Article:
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Discussion Starter · #1 ·
Have lurked on this forum and others for many hours over the last 6 months and have not found info I am comfortable with. I want to build LCR speakers from scratch (not a kit). I am an accomplished woodworker, capable of building any design. Although I find speaker enclosure/crossover design theory very interesting, I do NOT have time to take it on as a new hobby. I want to procure parts and build a well respected, proven design.


The problem: All three speakers MUST be tucked inside an existing built-in cabinet. The three spaces in the cabinet are 4" off the floor and approximate diminsions are 18"w x 25"h x 18"d. The doors in front of these spaces consist of a 2.5" wide perimeter frame with grill cloth.


Currently, I have 4.0 setup driven by a Denon 5.1 receiver with a phantom center. The current LRs are in the cabinet described above and are early '70s vintage Yamaha 12" 3-way sealed units, fairly high end in their day. I do not have any place to put a separate sub. My biggest issue is that dialog is MUDDY and hard to understand.


These are also my music speakers; about 50/50 music/HT use. Is there a moderately priced solution that will significantly improve my poor situation?
 

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Augerpro's "No Quarter" might work well in your 3 cu.ft. enclosure. Nothing will sound fantastic when mounted in a cabinet though. At least not compared with standalone style speakers. You might need to look into adjusting crossovers for an "in-wall" type of BC?


What does "moderately priced" mean though?
 

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Discussion Starter · #3 ·

Quote:
Originally Posted by CZ Eddie /forum/post/18147822



What does "moderately priced" mean though?

My thought is that top dollar speakers won't sound like top dollar speakers when stuffed in a built-in wall cabinet. Would be a waste of money. My uninformed assumption is that $300 to $600 in components would be a reasonable expenditure. Please educate me if I'm off base.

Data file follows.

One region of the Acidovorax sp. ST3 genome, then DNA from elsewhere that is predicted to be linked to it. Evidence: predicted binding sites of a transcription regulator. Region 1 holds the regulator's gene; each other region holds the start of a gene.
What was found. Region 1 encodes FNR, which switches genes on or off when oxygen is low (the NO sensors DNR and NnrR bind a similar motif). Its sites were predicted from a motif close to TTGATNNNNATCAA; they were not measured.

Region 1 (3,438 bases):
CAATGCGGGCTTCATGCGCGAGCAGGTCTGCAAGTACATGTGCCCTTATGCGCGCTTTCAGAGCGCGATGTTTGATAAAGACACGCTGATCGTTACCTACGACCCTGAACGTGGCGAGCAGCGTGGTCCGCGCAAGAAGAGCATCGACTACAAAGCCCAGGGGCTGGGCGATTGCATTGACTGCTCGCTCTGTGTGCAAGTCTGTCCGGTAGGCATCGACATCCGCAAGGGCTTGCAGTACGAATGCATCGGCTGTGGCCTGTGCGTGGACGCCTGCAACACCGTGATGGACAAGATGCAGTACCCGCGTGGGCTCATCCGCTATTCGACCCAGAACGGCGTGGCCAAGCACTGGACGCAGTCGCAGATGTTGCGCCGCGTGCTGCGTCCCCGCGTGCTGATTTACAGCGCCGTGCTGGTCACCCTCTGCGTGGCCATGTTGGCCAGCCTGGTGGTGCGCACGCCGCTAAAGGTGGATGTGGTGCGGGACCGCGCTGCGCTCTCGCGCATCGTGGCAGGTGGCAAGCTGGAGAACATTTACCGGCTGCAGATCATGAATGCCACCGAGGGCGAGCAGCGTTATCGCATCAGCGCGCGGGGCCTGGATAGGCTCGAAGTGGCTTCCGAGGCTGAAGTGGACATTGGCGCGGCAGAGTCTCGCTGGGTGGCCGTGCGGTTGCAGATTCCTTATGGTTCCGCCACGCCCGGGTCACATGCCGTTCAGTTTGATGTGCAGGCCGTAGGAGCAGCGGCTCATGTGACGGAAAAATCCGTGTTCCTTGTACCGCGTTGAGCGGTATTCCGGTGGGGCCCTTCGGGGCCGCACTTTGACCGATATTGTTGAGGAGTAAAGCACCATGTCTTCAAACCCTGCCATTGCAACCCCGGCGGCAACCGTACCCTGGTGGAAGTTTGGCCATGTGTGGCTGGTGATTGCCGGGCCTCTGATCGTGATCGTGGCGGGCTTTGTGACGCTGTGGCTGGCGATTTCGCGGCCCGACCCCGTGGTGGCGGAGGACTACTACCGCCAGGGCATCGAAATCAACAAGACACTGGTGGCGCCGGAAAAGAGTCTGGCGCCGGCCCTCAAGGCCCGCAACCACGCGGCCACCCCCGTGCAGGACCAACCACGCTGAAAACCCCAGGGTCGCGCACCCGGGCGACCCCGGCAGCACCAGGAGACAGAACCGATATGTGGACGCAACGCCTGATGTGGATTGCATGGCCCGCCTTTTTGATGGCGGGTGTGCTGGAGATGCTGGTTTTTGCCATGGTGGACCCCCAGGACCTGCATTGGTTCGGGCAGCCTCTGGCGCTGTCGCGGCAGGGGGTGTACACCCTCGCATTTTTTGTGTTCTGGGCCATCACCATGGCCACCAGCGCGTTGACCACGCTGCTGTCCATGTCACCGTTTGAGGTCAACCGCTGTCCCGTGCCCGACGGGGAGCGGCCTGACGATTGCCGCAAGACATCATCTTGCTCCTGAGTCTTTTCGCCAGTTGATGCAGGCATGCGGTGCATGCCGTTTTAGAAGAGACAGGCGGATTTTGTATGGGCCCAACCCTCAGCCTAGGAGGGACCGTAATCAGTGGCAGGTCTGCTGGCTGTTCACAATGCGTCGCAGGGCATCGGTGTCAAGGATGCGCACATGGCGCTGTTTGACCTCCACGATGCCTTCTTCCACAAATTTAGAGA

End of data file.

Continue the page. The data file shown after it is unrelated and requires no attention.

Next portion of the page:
I am also not opposed to just adding a center if it would fix my dialog problem.
 

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"Augerpro's "No Quarter" might work well in your 3 cu.ft. enclosure."


that would be a good suggestion.


as an alternative, those dimensions sound like you could put three 4 pi speakers in there available in kit form from pispeakers.com.


as another option, you could investigate the econowave project over at audiokarma. it is a horn loaded top w/crossover, you pick a driver/enclosure to match. lots of proven builds.


another option would be gedlee speakers. available in kit form. not sure if the 12" will fit, but might be worth investigation.


lots of options for you. good luck!
 

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"Please educate me if I'm off base."


in walls can sound great. horns tend to do better than non-horns though. for an "ultimate" in-wall, see the meyer sound x-10 control room monitor http://www.meyersound.com/products/studioseries/x-10/ . for a more cost effective implementation, see the unity horn designed by danley and implemented by by william cowan (click on "unity, the finale"). http://www.cowanaudio.com/
 

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I thought that the passive crossover version didn't pan out due to the depth of the horn. IIRC it's just too deep to get the drivers tracking phase together through the crossover region.
 

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Quote:
Originally Posted by Keith Ford /forum/post/18147725


Have lurked on this forum and others for many hours over the last 6 months and have not found info I am comfortable with. I want to build LCR speakers from scratch (not a kit). I am an accomplished woodworker, capable of building any design. Although I find speaker enclosure/crossover design theory very interesting, I do NOT have time to take it on as a new hobby. I want to procure parts and build a well respected, proven design.


The problem: All three speakers MUST be tucked inside an existing built-in cabinet. The three spaces in the cabinet are 4" off the floor and approximate diminsions are 18"w x 25"h x 18"d. The doors in front of these spaces consist of a 2.5" wide perimeter frame with grill cloth.


Currently, I have 4.0 setup driven by a Denon 5.1 receiver with a phantom center. The current LRs are in the cabinet described above and are early '70s vintage Yamaha 12" 3-way sealed units, fairly high end in their day. I do not have any place to put a separate sub. My biggest issue is that dialog is MUDDY and hard to understand.


These are also my music speakers; about 50/50 music/HT use. Is there a moderately priced solution that will significantly improve my poor situation?


Once the new speakers are in the cabinet, can you seal off the rest of the space around the speaker with dense foam or fiberglass to eliminate cavity resonances?


How much, if any improvement in bass would you like. Using a sub would clean up the midrange. I'm not sure if there is room for a center and a sub. How far apart are the left and right speakers? I assume they are equally spaced each side of the TV. Do the speakers need to be shielded?